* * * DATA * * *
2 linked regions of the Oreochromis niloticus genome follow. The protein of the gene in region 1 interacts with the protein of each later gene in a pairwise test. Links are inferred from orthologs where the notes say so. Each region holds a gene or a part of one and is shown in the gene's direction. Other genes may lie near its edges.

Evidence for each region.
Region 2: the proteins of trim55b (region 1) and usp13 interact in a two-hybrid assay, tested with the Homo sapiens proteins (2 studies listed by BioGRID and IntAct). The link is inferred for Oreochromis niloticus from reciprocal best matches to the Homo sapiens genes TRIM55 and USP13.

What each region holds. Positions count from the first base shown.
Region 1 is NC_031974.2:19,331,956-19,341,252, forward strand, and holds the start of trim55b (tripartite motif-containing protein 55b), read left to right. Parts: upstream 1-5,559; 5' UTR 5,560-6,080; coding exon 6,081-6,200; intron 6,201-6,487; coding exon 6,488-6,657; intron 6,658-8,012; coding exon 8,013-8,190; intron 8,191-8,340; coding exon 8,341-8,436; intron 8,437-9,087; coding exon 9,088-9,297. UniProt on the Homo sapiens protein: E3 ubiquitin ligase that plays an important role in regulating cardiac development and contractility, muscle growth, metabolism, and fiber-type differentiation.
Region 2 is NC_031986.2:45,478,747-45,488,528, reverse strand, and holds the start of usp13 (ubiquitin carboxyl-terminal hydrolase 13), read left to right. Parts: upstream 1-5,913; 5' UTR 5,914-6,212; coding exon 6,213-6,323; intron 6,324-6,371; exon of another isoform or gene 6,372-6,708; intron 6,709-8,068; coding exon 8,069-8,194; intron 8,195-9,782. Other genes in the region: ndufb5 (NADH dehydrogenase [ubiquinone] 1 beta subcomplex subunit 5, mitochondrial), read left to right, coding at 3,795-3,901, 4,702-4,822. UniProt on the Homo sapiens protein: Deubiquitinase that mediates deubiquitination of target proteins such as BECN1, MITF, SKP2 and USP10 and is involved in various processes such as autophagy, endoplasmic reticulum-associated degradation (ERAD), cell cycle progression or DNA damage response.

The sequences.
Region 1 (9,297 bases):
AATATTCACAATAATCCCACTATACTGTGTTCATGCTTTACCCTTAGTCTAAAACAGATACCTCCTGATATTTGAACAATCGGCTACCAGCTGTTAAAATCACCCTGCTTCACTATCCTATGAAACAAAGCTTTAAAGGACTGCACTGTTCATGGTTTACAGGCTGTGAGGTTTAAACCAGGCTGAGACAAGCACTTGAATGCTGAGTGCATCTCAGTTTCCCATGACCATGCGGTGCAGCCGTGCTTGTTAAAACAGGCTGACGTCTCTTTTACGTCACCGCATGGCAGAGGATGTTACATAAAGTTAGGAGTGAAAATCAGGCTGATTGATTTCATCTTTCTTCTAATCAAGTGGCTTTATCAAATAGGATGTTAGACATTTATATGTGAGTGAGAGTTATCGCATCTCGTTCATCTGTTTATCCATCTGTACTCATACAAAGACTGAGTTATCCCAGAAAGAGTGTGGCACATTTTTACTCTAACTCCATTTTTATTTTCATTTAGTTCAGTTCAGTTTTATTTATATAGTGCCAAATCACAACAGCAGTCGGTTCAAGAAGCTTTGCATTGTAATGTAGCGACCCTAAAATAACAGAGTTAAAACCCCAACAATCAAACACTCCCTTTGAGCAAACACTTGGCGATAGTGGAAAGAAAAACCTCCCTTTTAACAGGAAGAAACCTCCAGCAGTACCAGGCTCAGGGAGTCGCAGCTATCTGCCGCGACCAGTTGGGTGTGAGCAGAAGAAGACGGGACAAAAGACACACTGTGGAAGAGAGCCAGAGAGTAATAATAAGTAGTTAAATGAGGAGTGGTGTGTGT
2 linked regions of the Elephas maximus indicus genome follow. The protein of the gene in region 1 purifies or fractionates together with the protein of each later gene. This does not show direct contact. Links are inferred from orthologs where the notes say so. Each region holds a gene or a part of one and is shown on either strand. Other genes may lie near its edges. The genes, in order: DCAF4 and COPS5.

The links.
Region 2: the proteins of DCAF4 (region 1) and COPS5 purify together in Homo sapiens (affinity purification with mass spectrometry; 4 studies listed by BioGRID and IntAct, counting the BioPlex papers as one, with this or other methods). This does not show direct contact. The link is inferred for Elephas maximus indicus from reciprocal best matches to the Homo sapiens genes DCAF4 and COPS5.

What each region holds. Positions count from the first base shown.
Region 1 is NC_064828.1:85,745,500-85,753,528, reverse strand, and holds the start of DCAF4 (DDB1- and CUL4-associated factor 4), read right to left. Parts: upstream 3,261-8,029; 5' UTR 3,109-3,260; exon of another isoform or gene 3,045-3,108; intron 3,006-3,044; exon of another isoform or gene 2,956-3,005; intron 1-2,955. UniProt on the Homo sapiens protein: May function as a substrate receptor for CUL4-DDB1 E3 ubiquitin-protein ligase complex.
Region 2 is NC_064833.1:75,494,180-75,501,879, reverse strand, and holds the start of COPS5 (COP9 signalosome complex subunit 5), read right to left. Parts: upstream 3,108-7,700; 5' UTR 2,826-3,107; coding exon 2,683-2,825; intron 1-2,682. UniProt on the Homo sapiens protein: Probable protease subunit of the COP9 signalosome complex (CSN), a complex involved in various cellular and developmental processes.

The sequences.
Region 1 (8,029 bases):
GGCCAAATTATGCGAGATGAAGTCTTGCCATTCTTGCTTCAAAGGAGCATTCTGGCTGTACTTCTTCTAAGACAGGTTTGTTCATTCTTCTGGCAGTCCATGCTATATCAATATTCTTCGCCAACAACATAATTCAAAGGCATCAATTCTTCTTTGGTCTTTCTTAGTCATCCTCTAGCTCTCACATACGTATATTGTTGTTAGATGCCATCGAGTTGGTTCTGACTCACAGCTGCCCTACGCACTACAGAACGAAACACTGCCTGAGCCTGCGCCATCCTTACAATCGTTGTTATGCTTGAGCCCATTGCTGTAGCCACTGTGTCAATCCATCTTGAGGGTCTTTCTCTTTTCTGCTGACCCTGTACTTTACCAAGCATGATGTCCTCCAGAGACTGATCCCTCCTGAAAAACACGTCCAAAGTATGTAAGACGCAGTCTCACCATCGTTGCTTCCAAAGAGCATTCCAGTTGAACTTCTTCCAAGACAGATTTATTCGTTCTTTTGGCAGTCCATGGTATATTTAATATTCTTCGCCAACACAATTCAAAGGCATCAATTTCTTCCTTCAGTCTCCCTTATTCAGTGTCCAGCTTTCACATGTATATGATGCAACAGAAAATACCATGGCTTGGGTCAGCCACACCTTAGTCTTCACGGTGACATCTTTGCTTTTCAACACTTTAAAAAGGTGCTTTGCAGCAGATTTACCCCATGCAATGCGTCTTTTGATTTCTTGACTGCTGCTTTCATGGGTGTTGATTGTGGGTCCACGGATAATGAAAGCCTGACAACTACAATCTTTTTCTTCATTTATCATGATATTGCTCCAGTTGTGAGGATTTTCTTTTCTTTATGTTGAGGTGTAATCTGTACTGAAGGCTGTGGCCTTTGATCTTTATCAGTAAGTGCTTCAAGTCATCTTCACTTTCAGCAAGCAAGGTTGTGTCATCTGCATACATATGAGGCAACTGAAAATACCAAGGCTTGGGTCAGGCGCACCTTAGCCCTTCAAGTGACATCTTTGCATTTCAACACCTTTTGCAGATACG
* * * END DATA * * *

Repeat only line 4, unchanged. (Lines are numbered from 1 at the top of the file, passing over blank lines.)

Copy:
What each region holds. Positions count from the first base shown.